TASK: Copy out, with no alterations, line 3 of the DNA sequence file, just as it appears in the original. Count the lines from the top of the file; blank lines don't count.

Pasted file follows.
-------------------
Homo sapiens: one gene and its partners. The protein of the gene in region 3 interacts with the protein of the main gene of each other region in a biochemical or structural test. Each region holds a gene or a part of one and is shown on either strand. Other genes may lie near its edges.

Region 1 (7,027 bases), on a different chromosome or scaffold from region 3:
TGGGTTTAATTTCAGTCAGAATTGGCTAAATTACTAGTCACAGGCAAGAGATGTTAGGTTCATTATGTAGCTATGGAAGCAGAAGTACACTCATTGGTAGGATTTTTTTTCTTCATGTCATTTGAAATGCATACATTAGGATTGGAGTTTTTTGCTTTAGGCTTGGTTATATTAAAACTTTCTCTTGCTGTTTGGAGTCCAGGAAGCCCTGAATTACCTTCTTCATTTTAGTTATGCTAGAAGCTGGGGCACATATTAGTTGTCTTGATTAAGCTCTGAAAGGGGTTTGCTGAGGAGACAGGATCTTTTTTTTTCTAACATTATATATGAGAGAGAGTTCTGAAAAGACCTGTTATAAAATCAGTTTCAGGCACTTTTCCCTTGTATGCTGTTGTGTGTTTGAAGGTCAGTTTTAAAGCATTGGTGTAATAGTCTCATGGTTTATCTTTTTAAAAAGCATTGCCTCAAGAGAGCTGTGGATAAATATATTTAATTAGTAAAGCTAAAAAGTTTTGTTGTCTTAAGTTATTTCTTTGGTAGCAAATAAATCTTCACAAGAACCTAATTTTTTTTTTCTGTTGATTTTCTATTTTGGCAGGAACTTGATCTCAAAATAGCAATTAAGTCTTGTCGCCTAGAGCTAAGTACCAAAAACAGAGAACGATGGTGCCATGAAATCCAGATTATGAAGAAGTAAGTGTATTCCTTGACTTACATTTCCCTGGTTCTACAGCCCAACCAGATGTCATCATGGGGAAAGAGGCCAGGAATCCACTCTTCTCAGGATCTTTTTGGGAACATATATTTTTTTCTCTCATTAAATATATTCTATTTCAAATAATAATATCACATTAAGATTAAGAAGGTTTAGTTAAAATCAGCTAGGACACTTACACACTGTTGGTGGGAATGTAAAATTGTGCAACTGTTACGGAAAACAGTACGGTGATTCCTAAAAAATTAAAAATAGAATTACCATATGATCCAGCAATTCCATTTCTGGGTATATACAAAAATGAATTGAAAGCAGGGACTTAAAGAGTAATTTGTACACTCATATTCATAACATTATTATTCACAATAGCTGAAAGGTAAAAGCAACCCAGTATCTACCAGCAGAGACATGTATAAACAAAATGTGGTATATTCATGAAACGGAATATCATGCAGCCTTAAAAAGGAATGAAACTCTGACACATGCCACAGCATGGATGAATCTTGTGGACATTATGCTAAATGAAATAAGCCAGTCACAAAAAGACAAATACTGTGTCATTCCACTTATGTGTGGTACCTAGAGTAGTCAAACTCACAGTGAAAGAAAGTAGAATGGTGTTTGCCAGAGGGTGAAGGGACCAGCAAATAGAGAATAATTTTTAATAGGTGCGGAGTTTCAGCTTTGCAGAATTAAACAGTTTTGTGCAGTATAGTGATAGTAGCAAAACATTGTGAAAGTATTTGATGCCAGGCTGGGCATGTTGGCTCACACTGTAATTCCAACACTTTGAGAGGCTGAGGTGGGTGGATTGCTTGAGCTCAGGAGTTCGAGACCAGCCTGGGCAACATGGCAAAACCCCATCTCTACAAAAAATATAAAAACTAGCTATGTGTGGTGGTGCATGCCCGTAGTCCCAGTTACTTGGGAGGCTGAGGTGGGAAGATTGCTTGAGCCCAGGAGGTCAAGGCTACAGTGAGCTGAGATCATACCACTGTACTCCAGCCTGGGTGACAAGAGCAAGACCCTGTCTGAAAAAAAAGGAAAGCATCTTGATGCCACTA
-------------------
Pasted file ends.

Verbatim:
TGGGTTTAATTTCAGTCAGAATTGGCTAAATTACTAGTCACAGGCAAGAGATGTTAGGTTCATTATGTAGCTATGGAAGCAGAAGTACACTCATTGGTAGGATTTTTTTTCTTCATGTCATTTGAAATGCATACATTAGGATTGGAGTTTTTTGCTTTAGGCTTGGTTATATTAAAACTTTCTCTTGCTGTTTGGAGTCCAGGAAGCCCTGAATTACCTTCTTCATTTTAGTTATGCTAGAAGCTGGGGCACATATTAGTTGTCTTGATTAAGCTCTGAAAGGGGTTTGCTGAGGAGACAGGATCTTTTTTTTTCTAACATTATATATGAGAGAGAGTTCTGAAAAGACCTGTTATAAAATCAGTTTCAGGCACTTTTCCCTTGTATGCTGTTGTGTGTTTGAAGGTCAGTTTTAAAGCATTGGTGTAATAGTCTCATGGTTTATCTTTTTAAAAAGCATTGCCTCAAGAGAGCTGTGGATAAATATATTTAATTAGTAAAGCTAAAAAGTTTTGTTGTCTTAAGTTATTTCTTTGGTAGCAAATAAATCTTCACAAGAACCTAATTTTTTTTTTCTGTTGATTTTCTATTTTGGCAGGAACTTGATCTCAAAATAGCAATTAAGTCTTGTCGCCTAGAGCTAAGTACCAAAAACAGAGAACGATGGTGCCATGAAATCCAGATTATGAAGAAGTAAGTGTATTCCTTGACTTACATTTCCCTGGTTCTACAGCCCAACCAGATGTCATCATGGGGAAAGAGGCCAGGAATCCACTCTTCTCAGGATCTTTTTGGGAACATATATTTTTTTCTCTCATTAAATATATTCTATTTCAAATAATAATATCACATTAAGATTAAGAAGGTTTAGTTAAAATCAGCTAGGACACTTACACACTGTTGGTGGGAATGTAAAATTGTGCAACTGTTACGGAAAACAGTACGGTGATTCCTAAAAAATTAAAAATAGAATTACCATATGATCCAGCAATTCCATTTCTGGGTATATACAAAAATGAATTGAAAGCAGGGACTTAAAGAGTAATTTGTACACTCATATTCATAACATTATTATTCACAATAGCTGAAAGGTAAAAGCAACCCAGTATCTACCAGCAGAGACATGTATAAACAAAATGTGGTATATTCATGAAACGGAATATCATGCAGCCTTAAAAAGGAATGAAACTCTGACACATGCCACAGCATGGATGAATCTTGTGGACATTATGCTAAATGAAATAAGCCAGTCACAAAAAGACAAATACTGTGTCATTCCACTTATGTGTGGTACCTAGAGTAGTCAAACTCACAGTGAAAGAAAGTAGAATGGTGTTTGCCAGAGGGTGAAGGGACCAGCAAATAGAGAATAATTTTTAATAGGTGCGGAGTTTCAGCTTTGCAGAATTAAACAGTTTTGTGCAGTATAGTGATAGTAGCAAAACATTGTGAAAGTATTTGATGCCAGGCTGGGCATGTTGGCTCACACTGTAATTCCAACACTTTGAGAGGCTGAGGTGGGTGGATTGCTTGAGCTCAGGAGTTCGAGACCAGCCTGGGCAACATGGCAAAACCCCATCTCTACAAAAAATATAAAAACTAGCTATGTGTGGTGGTGCATGCCCGTAGTCCCAGTTACTTGGGAGGCTGAGGTGGGAAGATTGCTTGAGCCCAGGAGGTCAAGGCTACAGTGAGCTGAGATCATACCACTGTACTCCAGCCTGGGTGACAAGAGCAAGACCCTGTCTGAAAAAAAAGGAAAGCATCTTGATGCCACTA